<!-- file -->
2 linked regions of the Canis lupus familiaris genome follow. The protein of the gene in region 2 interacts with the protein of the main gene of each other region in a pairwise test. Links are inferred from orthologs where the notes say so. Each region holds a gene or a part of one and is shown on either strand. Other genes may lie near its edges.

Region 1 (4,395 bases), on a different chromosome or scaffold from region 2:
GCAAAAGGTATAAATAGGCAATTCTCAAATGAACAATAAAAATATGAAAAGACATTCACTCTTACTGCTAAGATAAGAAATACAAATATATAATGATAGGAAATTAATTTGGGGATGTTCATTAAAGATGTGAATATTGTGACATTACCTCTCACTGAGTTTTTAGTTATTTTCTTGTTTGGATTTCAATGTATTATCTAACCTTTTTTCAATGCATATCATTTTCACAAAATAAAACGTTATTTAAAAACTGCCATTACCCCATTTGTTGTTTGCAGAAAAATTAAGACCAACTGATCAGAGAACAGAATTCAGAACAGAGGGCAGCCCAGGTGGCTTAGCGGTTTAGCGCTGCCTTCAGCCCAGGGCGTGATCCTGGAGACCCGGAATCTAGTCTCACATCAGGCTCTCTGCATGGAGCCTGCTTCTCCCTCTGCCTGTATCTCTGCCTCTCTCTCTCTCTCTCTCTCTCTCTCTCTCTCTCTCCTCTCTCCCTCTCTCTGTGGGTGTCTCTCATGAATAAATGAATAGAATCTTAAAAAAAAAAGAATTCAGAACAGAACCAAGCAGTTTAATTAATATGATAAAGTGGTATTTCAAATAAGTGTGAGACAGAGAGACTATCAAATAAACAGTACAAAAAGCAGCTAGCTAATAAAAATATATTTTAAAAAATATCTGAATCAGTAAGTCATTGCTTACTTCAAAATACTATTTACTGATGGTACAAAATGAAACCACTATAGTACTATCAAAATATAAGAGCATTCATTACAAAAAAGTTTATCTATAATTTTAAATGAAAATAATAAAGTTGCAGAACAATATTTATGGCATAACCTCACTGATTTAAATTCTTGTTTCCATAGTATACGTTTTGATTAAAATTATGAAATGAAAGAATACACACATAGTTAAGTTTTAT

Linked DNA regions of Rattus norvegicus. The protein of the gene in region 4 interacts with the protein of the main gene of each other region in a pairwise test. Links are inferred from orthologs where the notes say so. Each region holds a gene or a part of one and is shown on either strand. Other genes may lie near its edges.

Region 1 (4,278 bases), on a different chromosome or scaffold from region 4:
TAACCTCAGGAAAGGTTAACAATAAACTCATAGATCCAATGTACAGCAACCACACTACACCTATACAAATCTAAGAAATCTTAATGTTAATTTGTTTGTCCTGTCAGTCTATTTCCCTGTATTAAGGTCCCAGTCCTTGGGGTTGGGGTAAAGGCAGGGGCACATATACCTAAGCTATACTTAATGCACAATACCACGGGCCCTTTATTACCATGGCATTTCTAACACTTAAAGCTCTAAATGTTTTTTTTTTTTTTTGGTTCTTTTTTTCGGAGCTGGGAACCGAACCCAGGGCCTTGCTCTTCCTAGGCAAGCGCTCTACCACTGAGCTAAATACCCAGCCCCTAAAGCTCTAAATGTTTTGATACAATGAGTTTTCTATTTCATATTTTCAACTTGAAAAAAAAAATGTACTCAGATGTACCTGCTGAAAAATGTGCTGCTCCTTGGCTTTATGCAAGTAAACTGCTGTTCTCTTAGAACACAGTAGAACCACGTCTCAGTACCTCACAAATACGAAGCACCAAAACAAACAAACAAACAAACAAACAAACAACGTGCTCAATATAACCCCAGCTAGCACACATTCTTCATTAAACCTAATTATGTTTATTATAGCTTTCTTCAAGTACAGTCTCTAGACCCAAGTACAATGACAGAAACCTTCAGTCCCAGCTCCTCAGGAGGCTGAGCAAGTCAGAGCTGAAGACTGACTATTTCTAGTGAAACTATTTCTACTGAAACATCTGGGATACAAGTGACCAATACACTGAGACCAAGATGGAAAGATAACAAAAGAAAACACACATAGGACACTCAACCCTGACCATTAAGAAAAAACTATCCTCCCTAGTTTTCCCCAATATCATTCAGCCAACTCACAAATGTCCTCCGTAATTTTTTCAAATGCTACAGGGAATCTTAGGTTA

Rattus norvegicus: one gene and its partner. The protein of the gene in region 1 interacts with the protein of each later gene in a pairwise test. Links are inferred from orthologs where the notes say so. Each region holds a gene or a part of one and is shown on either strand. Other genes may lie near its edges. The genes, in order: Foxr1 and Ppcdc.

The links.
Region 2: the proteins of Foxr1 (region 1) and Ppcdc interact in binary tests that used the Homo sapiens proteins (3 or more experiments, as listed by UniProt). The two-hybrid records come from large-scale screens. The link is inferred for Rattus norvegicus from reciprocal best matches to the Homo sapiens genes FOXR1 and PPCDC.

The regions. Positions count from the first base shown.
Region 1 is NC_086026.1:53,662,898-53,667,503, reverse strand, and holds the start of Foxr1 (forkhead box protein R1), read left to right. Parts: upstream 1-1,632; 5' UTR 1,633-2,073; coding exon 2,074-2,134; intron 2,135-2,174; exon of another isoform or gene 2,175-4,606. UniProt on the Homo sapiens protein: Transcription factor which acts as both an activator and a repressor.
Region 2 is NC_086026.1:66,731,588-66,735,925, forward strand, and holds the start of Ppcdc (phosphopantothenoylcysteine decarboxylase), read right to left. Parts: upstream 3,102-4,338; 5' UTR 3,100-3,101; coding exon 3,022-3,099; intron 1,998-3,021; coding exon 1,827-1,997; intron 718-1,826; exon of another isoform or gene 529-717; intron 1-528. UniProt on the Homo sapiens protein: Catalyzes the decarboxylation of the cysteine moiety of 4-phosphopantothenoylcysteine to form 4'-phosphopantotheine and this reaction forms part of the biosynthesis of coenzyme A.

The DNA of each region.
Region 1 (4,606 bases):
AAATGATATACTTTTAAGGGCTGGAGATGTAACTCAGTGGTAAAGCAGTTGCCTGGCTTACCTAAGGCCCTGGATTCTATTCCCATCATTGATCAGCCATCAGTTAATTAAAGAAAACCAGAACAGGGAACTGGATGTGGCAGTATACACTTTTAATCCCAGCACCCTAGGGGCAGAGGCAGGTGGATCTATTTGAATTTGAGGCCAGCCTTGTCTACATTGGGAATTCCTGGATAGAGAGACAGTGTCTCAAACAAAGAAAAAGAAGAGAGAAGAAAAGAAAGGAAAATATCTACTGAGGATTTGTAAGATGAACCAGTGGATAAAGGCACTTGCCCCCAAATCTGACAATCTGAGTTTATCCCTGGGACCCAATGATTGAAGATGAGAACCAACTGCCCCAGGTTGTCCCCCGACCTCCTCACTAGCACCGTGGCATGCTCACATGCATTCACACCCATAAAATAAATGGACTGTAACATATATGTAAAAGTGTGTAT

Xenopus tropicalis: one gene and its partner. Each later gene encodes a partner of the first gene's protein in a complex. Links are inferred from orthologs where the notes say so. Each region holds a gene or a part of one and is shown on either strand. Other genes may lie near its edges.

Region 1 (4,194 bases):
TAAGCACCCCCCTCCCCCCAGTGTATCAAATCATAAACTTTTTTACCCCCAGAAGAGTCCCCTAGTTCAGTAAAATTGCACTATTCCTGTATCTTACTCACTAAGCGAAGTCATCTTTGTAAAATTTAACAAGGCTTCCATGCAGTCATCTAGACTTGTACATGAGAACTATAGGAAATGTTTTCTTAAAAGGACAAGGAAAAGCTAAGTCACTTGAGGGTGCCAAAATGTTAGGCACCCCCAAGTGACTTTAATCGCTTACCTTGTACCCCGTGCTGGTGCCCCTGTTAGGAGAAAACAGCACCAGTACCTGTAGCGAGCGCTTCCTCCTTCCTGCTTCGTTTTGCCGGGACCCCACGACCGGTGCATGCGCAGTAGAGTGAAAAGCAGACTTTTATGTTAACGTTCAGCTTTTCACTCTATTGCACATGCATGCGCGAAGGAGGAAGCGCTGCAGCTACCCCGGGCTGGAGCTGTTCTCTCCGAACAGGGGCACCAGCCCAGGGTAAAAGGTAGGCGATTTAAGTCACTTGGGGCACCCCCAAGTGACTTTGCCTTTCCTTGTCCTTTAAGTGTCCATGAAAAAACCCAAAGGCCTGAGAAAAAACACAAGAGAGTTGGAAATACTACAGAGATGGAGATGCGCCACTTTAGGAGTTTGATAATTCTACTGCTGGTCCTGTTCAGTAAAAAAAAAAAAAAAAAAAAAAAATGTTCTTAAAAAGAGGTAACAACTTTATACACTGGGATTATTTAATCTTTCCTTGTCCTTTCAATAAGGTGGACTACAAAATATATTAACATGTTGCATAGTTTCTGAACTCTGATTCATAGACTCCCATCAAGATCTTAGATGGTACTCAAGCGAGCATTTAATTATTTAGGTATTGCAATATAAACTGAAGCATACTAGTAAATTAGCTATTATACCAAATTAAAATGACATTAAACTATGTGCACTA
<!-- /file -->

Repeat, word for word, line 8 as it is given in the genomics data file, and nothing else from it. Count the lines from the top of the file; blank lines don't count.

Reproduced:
The links.